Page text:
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Tokyo Rainbow Pride parade aims to raise diversity awareness

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Some 2,500 people marched in a gay pride parade in Tokyo on Sunday, vowing to transform a low-profile campaign for the rights of sexual minorities into a major movement in Japan.

The crowd, mainly from the lesbian, gay, bisexual and transgender (LGBT) community, as well as their supporters and sex workers, paraded through the capital’s entertainment and shopping district of Shibuya.

Waving rainbow-coloured flags and banners, foreign and Japanese campaigners marched in colourful carnival and samurai warrior outfits.

It was the first parade organised by Tokyo Rainbow Pride, a private organisation formed last year which aims to support the rights of sexual minorities.

“Compared with that of New York or London, Japan’s awareness of sexual minorities is quite low,” said Sayaka Kato, a spokeswoman for the organisation.

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“I’m afraid Japan has yet to have a culture of accepting diversity.”

The group hopes to stage a gay pride parade with 50,000 participants within the next five years by expanding its networks among not only Japanese but foreign residents.

Wataru Ishizaka, 35, who as an openly gay politician in Japan is a rarity, noted that a number of sexual minorities in the country still hesitate to take part in events in support of LGBT rights for fear of discrimination.

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“Japanese sexual minorities are still concerned about their exposure to the public,” said Ishizaka, a local Tokyo politician, after participating in the parade.

Photo via AFP


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WATCH: Civil rights icon John Lewis drops the hammer on Trump — and has no qualms about calling his remarks racist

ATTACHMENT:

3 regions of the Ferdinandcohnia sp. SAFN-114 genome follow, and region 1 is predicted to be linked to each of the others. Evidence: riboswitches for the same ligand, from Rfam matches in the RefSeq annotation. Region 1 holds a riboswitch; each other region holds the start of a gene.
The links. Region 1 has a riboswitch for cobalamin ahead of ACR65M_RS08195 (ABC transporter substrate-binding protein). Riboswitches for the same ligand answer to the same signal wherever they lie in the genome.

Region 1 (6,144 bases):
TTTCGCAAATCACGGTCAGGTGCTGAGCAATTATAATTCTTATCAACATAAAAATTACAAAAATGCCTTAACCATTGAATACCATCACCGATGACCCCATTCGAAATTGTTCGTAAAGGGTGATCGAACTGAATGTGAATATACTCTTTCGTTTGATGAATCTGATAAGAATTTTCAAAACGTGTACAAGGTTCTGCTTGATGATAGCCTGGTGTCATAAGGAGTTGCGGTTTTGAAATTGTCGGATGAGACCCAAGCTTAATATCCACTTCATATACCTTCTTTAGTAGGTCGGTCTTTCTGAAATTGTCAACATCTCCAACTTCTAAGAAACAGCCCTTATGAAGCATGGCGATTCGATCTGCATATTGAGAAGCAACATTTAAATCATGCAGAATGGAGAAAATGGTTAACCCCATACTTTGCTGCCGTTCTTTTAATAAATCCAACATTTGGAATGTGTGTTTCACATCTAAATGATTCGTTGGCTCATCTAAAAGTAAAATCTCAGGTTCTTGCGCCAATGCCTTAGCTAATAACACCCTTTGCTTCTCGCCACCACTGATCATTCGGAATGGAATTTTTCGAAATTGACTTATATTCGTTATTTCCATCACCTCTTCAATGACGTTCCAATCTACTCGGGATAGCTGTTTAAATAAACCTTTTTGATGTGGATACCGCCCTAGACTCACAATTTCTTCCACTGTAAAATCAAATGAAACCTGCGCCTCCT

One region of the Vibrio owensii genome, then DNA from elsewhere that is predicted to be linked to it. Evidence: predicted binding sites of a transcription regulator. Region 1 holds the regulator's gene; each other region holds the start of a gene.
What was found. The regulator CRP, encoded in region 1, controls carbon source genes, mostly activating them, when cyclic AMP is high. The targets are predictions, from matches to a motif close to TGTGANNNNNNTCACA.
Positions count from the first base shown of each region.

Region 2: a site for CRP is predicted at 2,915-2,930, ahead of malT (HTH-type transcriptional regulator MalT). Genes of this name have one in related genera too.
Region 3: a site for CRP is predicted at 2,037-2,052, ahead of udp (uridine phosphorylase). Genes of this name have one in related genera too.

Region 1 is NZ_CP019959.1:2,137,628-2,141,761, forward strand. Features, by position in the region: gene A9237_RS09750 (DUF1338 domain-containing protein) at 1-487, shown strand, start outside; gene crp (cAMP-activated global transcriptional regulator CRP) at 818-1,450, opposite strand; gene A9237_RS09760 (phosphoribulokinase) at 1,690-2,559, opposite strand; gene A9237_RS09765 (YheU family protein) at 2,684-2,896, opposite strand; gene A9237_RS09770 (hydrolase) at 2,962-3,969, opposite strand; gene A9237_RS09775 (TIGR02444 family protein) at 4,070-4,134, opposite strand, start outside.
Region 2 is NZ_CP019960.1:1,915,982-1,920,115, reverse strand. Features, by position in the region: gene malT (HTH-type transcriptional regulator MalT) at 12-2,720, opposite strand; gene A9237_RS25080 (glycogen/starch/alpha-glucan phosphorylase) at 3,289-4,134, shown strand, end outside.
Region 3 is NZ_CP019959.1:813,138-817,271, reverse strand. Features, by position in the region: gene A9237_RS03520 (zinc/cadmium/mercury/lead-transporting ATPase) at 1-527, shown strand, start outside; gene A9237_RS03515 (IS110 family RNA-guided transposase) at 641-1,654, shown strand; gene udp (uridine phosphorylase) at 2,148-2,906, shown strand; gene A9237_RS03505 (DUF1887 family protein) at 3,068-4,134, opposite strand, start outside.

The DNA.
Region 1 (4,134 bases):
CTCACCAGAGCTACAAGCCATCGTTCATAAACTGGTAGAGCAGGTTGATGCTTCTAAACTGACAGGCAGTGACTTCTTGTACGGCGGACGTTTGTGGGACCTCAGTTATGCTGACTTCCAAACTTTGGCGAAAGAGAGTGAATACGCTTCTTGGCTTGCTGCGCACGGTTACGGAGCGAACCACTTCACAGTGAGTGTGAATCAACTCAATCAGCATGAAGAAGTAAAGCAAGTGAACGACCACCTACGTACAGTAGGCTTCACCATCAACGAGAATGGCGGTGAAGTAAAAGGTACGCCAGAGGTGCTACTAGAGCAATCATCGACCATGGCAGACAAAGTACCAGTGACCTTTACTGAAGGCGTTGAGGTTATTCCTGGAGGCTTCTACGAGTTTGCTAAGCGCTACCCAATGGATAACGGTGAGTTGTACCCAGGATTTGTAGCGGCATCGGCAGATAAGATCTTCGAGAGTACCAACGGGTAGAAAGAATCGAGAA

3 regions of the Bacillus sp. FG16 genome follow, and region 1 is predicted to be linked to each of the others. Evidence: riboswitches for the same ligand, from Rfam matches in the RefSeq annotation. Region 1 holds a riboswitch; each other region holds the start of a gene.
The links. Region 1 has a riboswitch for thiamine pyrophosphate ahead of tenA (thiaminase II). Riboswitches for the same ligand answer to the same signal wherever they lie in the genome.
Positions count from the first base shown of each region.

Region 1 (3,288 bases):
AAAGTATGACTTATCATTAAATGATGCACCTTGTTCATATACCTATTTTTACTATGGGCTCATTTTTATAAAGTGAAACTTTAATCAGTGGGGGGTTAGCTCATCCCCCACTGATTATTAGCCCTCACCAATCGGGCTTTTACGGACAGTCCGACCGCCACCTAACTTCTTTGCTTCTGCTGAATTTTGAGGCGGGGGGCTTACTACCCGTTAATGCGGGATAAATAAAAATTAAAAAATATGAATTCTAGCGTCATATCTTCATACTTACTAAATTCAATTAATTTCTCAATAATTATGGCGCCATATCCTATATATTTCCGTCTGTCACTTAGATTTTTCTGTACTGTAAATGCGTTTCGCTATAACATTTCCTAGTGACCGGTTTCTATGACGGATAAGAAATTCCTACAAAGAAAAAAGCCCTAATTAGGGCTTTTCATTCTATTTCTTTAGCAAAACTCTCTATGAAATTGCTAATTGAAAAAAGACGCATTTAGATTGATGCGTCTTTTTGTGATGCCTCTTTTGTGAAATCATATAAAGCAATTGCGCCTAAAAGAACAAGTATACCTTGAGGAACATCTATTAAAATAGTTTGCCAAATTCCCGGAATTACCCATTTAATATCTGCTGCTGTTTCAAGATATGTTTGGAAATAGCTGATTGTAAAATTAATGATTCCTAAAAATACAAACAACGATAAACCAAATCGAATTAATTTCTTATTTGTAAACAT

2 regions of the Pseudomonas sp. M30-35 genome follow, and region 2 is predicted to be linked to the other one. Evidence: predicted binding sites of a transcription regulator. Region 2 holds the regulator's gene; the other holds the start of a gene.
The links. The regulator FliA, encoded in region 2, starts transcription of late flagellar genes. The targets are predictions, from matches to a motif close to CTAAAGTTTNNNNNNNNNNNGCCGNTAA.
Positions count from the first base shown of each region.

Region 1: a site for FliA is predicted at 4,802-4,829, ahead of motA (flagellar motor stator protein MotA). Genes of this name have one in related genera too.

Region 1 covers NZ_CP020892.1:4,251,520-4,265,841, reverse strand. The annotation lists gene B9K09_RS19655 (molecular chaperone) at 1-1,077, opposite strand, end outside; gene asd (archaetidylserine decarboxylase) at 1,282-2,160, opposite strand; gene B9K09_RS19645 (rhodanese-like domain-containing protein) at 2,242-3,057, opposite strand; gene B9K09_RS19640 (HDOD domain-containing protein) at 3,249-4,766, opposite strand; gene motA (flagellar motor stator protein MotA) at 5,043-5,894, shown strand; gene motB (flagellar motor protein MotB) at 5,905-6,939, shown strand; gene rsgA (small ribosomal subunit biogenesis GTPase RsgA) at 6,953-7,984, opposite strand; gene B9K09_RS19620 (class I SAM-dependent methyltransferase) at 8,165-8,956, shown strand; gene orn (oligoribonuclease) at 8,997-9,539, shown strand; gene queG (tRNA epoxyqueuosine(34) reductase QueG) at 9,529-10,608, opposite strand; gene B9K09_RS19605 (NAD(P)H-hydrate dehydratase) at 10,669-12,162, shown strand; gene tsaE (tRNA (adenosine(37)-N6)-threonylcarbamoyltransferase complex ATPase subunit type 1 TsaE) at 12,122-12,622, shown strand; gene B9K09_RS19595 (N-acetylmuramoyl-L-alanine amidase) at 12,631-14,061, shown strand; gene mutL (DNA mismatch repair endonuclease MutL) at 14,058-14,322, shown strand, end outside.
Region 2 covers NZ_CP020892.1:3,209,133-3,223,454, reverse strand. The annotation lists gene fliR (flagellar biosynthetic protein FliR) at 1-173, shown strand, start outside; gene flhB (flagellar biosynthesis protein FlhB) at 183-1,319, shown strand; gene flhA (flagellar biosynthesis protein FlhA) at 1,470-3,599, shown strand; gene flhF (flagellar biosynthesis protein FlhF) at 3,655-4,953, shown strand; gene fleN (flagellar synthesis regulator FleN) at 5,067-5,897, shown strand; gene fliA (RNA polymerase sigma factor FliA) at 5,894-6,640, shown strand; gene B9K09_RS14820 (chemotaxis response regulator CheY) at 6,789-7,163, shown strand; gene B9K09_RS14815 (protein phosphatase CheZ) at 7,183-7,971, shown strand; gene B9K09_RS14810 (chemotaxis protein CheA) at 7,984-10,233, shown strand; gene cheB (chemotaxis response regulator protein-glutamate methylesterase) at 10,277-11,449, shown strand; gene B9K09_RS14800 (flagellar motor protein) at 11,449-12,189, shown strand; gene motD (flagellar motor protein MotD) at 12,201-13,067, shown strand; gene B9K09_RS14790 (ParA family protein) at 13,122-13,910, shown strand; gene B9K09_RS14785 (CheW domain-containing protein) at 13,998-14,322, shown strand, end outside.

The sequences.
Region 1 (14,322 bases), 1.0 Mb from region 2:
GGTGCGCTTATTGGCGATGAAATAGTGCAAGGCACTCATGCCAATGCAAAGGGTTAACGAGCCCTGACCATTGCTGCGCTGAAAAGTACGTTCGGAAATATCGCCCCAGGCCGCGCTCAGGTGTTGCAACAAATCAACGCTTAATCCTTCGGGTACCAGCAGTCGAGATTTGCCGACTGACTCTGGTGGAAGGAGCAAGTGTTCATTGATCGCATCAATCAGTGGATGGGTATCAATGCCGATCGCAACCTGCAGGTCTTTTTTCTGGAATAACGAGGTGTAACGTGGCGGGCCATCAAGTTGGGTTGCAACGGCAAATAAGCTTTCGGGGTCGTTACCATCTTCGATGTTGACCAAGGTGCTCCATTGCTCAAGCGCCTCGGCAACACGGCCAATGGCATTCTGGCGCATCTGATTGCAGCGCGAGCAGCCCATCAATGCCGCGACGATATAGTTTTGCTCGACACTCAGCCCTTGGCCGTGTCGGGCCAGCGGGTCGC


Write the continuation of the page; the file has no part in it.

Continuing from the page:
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On Tuesday, the fallout continued from remarks President Trump made telling four freshman congresswomen -- and women of color -- that they should go back to their own countries.

While some prominent Republicans criticized the president, they stopped short of calling his comments racist.

MSNBC reported Tuesday that Rep. John Lewis (D-GA) -- a civil rights icon -- deemed Trump's remarks racist.

"This is not any, any way for the president of the United States of America to be attacking to be saying what he's saying about these young women," Lewis said.

"It's just dead wrong. We must use everything in a nonviolent way to say that it's wrong."

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Trump believes white nationalism is a winning strategy — because Fox News tells him so

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Donald Trump thinks white nationalism is going to win him the 2020 election. This much is clear. Trump's racist Twitter rant on Sunday — in which he suggested that four nonwhite congresswomen, three of whom were born in the United States, are "originally" from somewhere else and should therefore "go back" — might have seemed at first like a spontaneous eruption of racist rage from the simmering bigot in the White House.

Soon, however, it became clear that this was strategic. Trump thinks it's a winning move to echo the claims of David Duke and other white nationalists who believe the United States is for white people. He justified his racism by saying that "many people agree with me," and by continuing to rave on Twitter about how the real purveyors of "racist hatred" are those who look askance at his embracing the rhetoric of Stormfront and the KKK.

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‘White supremacy is a hell of a drug’: columnist explains the GOP’s garbled response to Trump

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On Tuesday, President Donald Trump addressed comments he'd made telling four freshman congresswomen -- all American citizens and women of color -- to go back to their countries.

The comments set off a furor that the president was being outwardly racist.

“It's up to them. They can do what they want. They can leave, they can stay, but they should love our country,” the president told reporters Tuesday when he was asked about his remarks.

On CNN Tuesday, New York Times columnist Wajahat Ali explained how Donald Trump's comments -- and his Republican counterparts' refusal to call them racist -- is rooted in a dangerous white supremacy, or terror at the "browning of America."

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